Learner driver follow-up study: attitude change and driver behavior

Biçer, Duygu Özlem
Novice drivers are overrepresented in accidents especially at the beginning of solo driving. Learning process is important in driving because pre-attitudes and behaviors could determine the later driver behaviors. Therefore, driver education and training become irrefutably critical for safe driving. The first aim of the current study is investigating the attitude change of learner drivers through driver education and training by taking attitude measurements both before the beginning of education and after they complete driving practices. Second aim is investigating the attitude effect on driver behaviors which are observed during driving practices. 150 learner drivers (92 male, 58 female) whose mean age was 25.26 participated in the study voluntarily. Turkish version of Manchester Driver Attitude Scale (Lajunen, & Özkan, 2004) was used to measure driving-specific attitudes and Traffic Safety Climate Scale (Özkan, & Lajunen, unpublished(a); Gehler, Hagemaister, & Özkan, 2014) was used to measure attitudes toward traffic climate. Then, driver behaviors were measured by Driver Behavior Questionnaire with positive driver behaviors (Özkan, & Lajunen, 2005) to see self-reported driver behaviors during driving practices. Results showed that, risky-oriented attitudes of learner drivers increased over the learning period but safety-oriented attitudes and traffic climate attitudes did not change after driver education. Pre and post attitudes differed in predicting driving behaviors but risky-oriented attitudes seem the most powerful predictor of different driver behaviors which are observed during driving practices. The results, contributions and limitations of the study were discussed along with the suggestions for the future research.


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The aim of the current study was to investigate self-regulatory driving practices of old and young drivers by examining underlying factors and possible benefits on drivers’ aberrant behaviors. 258 active male drivers (120 older, 138 younger) participated in the study. Older drivers’ age range was determined as 60-75 and younger drivers’ age range was determined as 21-30. For testing motivator factors of self-regulatory driving practices, Health and Functional Abilities Scale (Molnar et al., 2013), Self-Rate...
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The first few years of driving is a critical period when driving skills develop and the driving style is established. While the actual driving skills improve during the first few years of driving, a novice driver’s view of himself/herself as a safe and/or skilful driver also develops rapidly. The aim of this study was to investigate self-evaluated driver safety and perceptual-motor skills among different age groups of young drivers, along with the relationships between self-evaluated skills and driving beha...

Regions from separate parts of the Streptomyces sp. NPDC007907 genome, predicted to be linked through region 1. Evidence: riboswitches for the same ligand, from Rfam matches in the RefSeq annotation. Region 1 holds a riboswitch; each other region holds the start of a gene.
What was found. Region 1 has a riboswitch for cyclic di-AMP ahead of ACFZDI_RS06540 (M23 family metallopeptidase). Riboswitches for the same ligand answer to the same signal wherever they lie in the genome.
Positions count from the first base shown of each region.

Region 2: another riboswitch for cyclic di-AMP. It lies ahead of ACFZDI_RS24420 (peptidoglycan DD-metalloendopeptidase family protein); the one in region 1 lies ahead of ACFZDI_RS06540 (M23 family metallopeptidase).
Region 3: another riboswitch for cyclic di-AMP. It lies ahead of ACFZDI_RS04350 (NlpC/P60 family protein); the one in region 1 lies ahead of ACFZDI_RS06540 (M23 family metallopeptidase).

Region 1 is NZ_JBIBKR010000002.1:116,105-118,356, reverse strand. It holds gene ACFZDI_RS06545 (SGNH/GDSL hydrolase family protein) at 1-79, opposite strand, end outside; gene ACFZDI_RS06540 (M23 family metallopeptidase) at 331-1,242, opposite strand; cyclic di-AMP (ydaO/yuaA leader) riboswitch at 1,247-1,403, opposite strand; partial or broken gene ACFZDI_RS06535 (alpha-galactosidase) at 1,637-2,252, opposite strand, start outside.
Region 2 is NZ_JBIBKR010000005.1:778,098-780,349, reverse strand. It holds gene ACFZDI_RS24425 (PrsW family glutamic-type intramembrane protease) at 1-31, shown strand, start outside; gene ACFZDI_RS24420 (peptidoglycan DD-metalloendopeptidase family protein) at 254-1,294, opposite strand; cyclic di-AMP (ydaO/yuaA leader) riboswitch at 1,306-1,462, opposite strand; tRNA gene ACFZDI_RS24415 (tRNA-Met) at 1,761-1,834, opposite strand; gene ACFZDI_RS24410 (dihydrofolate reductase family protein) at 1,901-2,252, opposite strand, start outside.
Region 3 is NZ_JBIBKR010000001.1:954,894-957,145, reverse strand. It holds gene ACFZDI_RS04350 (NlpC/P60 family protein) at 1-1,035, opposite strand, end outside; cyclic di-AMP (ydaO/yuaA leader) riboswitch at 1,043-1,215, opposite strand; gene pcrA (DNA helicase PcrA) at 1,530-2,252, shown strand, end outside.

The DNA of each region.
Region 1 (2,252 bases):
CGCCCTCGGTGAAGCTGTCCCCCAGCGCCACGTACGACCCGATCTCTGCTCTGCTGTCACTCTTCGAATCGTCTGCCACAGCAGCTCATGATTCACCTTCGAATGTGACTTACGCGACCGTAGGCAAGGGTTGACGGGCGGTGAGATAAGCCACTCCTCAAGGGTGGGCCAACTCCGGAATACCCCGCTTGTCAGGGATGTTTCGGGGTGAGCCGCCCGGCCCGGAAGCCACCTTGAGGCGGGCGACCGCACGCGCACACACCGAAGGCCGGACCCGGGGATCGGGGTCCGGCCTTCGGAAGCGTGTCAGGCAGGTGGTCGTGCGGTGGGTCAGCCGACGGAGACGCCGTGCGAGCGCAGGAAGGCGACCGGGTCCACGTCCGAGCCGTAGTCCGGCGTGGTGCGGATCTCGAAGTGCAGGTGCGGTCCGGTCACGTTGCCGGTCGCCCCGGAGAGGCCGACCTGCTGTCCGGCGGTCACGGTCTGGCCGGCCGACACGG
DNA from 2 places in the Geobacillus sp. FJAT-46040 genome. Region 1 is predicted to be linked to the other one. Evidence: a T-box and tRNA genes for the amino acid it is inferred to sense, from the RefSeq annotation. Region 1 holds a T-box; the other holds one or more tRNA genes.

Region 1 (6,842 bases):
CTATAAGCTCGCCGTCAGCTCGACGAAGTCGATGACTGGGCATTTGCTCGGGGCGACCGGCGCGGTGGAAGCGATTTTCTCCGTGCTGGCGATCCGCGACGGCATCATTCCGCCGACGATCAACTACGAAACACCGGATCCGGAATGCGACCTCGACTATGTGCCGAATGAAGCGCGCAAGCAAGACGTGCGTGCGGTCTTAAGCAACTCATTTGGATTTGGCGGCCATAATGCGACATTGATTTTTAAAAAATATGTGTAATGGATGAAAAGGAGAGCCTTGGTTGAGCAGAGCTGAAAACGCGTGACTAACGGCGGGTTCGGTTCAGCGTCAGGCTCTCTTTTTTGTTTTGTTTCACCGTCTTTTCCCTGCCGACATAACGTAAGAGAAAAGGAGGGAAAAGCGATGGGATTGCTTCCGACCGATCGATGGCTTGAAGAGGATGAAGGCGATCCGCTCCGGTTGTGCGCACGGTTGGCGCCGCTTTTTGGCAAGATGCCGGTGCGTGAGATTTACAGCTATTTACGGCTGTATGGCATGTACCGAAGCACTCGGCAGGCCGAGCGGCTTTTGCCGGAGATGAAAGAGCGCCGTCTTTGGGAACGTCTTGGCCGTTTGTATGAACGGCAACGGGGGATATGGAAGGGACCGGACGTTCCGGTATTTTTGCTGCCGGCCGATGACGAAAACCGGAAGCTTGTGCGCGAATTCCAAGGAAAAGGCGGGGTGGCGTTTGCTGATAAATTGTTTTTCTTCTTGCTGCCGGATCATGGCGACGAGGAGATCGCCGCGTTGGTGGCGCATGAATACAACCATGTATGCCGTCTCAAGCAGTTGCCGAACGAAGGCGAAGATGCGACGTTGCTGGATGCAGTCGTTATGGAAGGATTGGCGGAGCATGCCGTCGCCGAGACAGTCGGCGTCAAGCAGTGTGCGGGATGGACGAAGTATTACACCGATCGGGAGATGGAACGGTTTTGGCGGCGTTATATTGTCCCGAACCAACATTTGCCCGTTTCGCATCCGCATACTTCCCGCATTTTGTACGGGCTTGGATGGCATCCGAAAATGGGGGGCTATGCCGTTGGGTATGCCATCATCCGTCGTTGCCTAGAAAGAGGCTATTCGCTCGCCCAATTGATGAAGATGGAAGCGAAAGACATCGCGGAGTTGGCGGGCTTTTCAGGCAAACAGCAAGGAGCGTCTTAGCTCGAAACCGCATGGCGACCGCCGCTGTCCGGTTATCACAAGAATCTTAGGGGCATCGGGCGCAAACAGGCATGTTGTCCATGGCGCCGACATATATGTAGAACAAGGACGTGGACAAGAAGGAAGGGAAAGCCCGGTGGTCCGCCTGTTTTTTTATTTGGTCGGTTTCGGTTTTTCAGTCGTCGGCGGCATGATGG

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The aim of the present study was to investigate stress reactions, speeding, number of penalties and accident involvement among different driver groups (taxi drivers, minibus drivers, heavy vehicle drivers, and non-professional drivers). A total number of 234 male drivers participated in the study. The participants were asked to complete the Driver Stress Inventory (DSI) together with a demographic information form. Five dimensions of the DSI were measured; aggression, dislike of driving, hazard monitoring, ...
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Drivers have an important place in the traffic system when the human factor is taken into consideration. Drivers from different cultures are exposed to different values, norms, and traffic systems, and these differences may form various driver behaviors. Thus, traffic climate and individual values can impact driver behaviors. In this study, the relationships between Schwartz's individual values and traffic climate dimensions were examined. Clusters were then created from the traffic climate dimensions and i...
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Sullman, M. J. M.; Hill, T.; Stephens, A. N. (Elsevier BV, 2018-10-01)
There is extensive evidence that using a mobile phone while driving causes degradation in driving performance, and thereby results in reduced safety on the road. The present study examined intentions to use mobile phones while driving using the Theory of Planned Behaviour (TPB). A total of 212 Ukrainian drivers (mean age = 35 years SD =10 years; males = 82%) completed a survey that included measures of the TPB components related to intentions to send or read text messages or to make or receive handheld phon...
Citation Formats
D. Ö. Biçer, “Learner driver follow-up study: attitude change and driver behavior,” M.S. - Master of Science, Middle East Technical University, 2015.